Porpoise got up and sat down across from him. “So, he’s, like, um, you, huh?”
“Hardly, LD,” Woody said. He never called the boy “Porpoise,” it was such an undignified moniker; he either called him Leslie or used his first and middle initials. “Your dad is huge and I’m a leprechaun.”
Porpoise blushed. “You know what I mean!” he cried. “My dad’s gay, isn’t he?”
Woody glanced down at his empty glass and cursed his self-imposed two drink limit.
“LD,” he began, “If there is any story here, it’s your dad’s story to tell, not mine.”
“No, now listen,” his uncle admonished. “I will say this, categorically: No, your dad is not gay.”
“Then … what?”
“Again, it’s his story to tell, if he wants to and if there’s anything to tell, but as an emissary from the McAllister Gay Brigade – a brigade of one, I might add – it behooves me to straighten you out (no pun intended) about certain things in the broadest, most general sense. What I’m about to say is not about your dad, okay? It’s just information, okay?”
Woody took a deep breath. “The first thing to know is that if a man likes to wear w omen’s underclothes – or any other w omen’s clothing – that doesn’t mean he’s gay.”
“No, it doesn’t. And, conversely, just because one is gay, doesn’t mean one likes to wear w omen’s things. Some do, don’t get me wrong, but there are a whole lot of us who just think it’s silly.”
Porpoise sat for the next half an hour getting a lesson on the differences between cross-dressers, transsexuals, transgendered people, drag queens, nature vs. nurture – just enough information, Woody hoped, for the boy to draw his own conclusions and, most importantly, eliminate some of the fear and confusion he was feeling.
“Wow,” Porpoise said with no irony, “we sure didn’t learn that stuff in Health class.”
Woody snorted. “Neither did I, but it sure would have helped,” he said.
“What I don’t get is this religion thing,” Porpoise said. “And he’s always so crabby! He preaches all the time. He used to be fun, you know, for a dad.”
His uncle thought for a minute before answering. He had his own ideas about that, but wanted his nephew to formulate his own. He decided not to answer the question directly and hoped that at the age of 16, the boy could make the necessary, logical connections. He stood up and returned to his suitcase to finish unpacking.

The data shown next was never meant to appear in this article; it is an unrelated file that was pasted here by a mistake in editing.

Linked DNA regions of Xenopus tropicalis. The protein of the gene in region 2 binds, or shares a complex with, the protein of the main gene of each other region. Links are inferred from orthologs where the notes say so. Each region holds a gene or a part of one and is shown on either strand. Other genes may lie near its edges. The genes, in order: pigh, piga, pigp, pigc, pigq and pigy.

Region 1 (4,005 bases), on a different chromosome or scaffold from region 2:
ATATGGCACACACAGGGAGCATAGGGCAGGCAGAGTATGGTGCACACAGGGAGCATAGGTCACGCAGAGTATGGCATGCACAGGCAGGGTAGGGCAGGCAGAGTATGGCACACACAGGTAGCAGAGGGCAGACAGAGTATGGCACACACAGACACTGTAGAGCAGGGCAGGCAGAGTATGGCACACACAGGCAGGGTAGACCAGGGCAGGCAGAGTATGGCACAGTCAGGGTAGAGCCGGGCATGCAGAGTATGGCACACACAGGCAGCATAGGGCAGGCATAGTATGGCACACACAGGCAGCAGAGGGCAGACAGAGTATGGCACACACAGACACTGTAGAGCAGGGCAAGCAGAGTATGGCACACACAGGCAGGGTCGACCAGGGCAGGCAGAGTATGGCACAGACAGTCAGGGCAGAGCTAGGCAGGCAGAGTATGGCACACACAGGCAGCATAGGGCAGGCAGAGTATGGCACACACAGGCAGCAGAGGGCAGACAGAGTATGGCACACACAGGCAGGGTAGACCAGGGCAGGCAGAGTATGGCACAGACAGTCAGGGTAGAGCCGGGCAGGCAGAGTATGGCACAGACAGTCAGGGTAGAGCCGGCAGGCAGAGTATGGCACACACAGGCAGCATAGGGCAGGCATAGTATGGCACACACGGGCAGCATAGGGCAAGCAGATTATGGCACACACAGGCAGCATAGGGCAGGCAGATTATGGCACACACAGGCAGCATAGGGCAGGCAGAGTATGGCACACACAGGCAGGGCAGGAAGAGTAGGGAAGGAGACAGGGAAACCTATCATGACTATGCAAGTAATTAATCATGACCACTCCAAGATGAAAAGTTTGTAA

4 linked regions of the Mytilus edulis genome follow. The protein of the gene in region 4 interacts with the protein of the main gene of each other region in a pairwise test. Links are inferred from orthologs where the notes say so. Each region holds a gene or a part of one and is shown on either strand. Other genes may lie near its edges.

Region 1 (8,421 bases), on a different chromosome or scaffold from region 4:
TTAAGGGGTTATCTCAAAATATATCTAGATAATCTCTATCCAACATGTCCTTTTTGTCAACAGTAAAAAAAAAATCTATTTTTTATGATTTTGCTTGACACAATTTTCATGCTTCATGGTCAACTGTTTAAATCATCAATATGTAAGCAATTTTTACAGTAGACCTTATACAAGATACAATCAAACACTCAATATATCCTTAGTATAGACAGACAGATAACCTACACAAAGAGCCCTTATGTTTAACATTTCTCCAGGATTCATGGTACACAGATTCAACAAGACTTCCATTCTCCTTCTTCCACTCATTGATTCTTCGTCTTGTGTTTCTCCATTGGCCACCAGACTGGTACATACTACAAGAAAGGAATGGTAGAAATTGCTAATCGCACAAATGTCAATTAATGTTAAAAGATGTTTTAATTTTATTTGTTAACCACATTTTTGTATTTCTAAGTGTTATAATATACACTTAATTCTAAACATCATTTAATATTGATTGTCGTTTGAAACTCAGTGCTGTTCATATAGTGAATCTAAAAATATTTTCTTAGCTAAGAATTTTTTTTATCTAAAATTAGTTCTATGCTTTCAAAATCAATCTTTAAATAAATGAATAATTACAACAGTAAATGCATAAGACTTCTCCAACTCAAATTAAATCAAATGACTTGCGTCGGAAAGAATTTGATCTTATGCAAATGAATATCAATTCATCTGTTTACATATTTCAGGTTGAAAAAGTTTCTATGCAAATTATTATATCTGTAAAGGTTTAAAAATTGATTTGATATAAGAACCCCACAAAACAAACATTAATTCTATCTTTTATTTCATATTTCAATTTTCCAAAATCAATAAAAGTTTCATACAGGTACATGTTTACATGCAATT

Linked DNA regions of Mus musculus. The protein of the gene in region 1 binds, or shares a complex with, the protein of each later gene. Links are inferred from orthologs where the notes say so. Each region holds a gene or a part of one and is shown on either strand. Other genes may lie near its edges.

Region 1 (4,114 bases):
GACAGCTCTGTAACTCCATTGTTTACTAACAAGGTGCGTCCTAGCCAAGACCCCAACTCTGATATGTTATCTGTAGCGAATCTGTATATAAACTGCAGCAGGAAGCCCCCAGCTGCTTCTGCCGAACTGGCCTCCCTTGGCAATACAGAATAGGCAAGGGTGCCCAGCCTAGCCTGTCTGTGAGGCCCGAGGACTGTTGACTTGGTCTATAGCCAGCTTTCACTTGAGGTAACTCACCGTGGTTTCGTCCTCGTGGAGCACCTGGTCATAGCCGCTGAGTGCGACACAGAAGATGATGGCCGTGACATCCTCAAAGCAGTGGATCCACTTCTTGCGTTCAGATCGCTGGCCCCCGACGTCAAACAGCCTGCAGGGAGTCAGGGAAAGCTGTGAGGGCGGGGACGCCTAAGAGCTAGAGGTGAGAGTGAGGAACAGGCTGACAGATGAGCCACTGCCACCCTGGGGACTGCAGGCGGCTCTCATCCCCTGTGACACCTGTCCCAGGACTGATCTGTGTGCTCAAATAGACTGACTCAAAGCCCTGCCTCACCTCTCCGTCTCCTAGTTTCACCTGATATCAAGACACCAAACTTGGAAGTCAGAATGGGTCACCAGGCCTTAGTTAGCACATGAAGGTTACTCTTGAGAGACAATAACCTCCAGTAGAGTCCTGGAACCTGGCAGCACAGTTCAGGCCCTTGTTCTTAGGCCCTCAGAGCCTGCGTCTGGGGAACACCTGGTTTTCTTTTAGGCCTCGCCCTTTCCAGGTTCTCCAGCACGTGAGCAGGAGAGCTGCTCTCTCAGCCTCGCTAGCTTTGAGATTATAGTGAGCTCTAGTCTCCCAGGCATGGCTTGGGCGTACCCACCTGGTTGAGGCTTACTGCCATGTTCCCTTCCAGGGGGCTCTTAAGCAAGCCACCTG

“Did your dad ever tell you about what a mean SOB I used to be?” he asked.
Understandably, Porpoise looked confused. For one thing, he couldn’t imagine his uncle being anything other than fun. “Uh, no ...”
“Well, I was, for a while. I was also very, very involved at St. Stanislaus … altar boy, choir, manning information booths at street fairs. At one point I wanted to be a missionary, or a priest.”
“You?” Porpoise tried not to laugh.
“Bit of a stretch, I know, but it’s true. I also wanted to kill myself.”
Porpoise didn’t know what to say to that; he was more than shocked at the admission.
“See, even as a young boy I knew I was ‘different,’ that I didn’t like girls like I was supposed to. And the church, the church and everyone else around me made it abundantly clear that it was wrong. A sin, something dirty and shameful.”
“Did anyone know how you felt?”
“Your dad did, but he was cool. Your grandparents, but not until later. So, I hid it, but most of all I tried to hide it from myself. I even tried dating girls for a while. I hated it. I hated myself. I used to pick fights with other guys, the bigger the better. It made me angry that everyone else could be who they were, but I couldn’t. It was like having a hole inside.”
Woody shut up then and watched his nephew’s face while he stashed away his suitcase and tidied up the room. By George, he thought, I think he’s getting it.
“Hey, kid, you coming to the party Saturday?” he asked, when he thought the time was right to change the topic. Every year at the end of his stay, Woody threw a grand party for his family, old friends and anyone else who wanted to come. At one point or another, the whole town would be there to drink free booze and sample the catered food.
“Uh … I guess so,” Porpoise said. “Unless Dad won’t let me ...”
“Not to worry, LD, you’ll be there, I promise.” He gave his nephew a much-needed hug and sent him on his way.